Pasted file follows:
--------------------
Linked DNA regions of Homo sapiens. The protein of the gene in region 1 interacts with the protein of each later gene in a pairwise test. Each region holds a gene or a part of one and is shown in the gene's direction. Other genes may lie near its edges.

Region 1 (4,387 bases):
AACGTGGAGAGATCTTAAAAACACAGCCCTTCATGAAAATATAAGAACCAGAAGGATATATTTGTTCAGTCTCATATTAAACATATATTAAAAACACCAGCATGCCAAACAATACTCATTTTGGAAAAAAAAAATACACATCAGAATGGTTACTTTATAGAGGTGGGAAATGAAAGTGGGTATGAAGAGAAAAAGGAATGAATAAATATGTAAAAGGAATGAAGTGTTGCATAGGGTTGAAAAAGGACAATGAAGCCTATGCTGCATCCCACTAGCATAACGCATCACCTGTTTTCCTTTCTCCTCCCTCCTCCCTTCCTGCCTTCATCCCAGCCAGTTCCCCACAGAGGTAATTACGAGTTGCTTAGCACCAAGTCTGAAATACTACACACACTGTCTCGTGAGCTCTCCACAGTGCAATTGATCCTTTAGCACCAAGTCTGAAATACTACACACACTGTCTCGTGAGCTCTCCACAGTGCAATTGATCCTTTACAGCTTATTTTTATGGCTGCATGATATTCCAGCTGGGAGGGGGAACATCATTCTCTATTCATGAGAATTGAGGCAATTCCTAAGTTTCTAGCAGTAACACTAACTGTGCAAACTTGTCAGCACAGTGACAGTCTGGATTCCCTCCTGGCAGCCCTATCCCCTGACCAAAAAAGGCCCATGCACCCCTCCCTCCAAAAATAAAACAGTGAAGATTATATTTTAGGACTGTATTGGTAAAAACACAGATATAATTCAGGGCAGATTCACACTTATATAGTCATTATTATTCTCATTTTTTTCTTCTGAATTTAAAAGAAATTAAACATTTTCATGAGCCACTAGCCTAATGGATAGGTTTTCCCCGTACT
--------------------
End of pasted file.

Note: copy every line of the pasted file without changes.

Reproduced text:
Linked DNA regions of Homo sapiens. The protein of the gene in region 1 interacts with the protein of each later gene in a pairwise test. Each region holds a gene or a part of one and is shown in the gene's direction. Other genes may lie near its edges.

Region 1 (4,387 bases):
AACGTGGAGAGATCTTAAAAACACAGCCCTTCATGAAAATATAAGAACCAGAAGGATATATTTGTTCAGTCTCATATTAAACATATATTAAAAACACCAGCATGCCAAACAATACTCATTTTGGAAAAAAAAAATACACATCAGAATGGTTACTTTATAGAGGTGGGAAATGAAAGTGGGTATGAAGAGAAAAAGGAATGAATAAATATGTAAAAGGAATGAAGTGTTGCATAGGGTTGAAAAAGGACAATGAAGCCTATGCTGCATCCCACTAGCATAACGCATCACCTGTTTTCCTTTCTCCTCCCTCCTCCCTTCCTGCCTTCATCCCAGCCAGTTCCCCACAGAGGTAATTACGAGTTGCTTAGCACCAAGTCTGAAATACTACACACACTGTCTCGTGAGCTCTCCACAGTGCAATTGATCCTTTAGCACCAAGTCTGAAATACTACACACACTGTCTCGTGAGCTCTCCACAGTGCAATTGATCCTTTACAGCTTATTTTTATGGCTGCATGATATTCCAGCTGGGAGGGGGAACATCATTCTCTATTCATGAGAATTGAGGCAATTCCTAAGTTTCTAGCAGTAACACTAACTGTGCAAACTTGTCAGCACAGTGACAGTCTGGATTCCCTCCTGGCAGCCCTATCCCCTGACCAAAAAAGGCCCATGCACCCCTCCCTCCAAAAATAAAACAGTGAAGATTATATTTTAGGACTGTATTGGTAAAAACACAGATATAATTCAGGGCAGATTCACACTTATATAGTCATTATTATTCTCATTTTTTTCTTCTGAATTTAAAAGAAATTAAACATTTTCATGAGCCACTAGCCTAATGGATAGGTTTTCCCCGTACT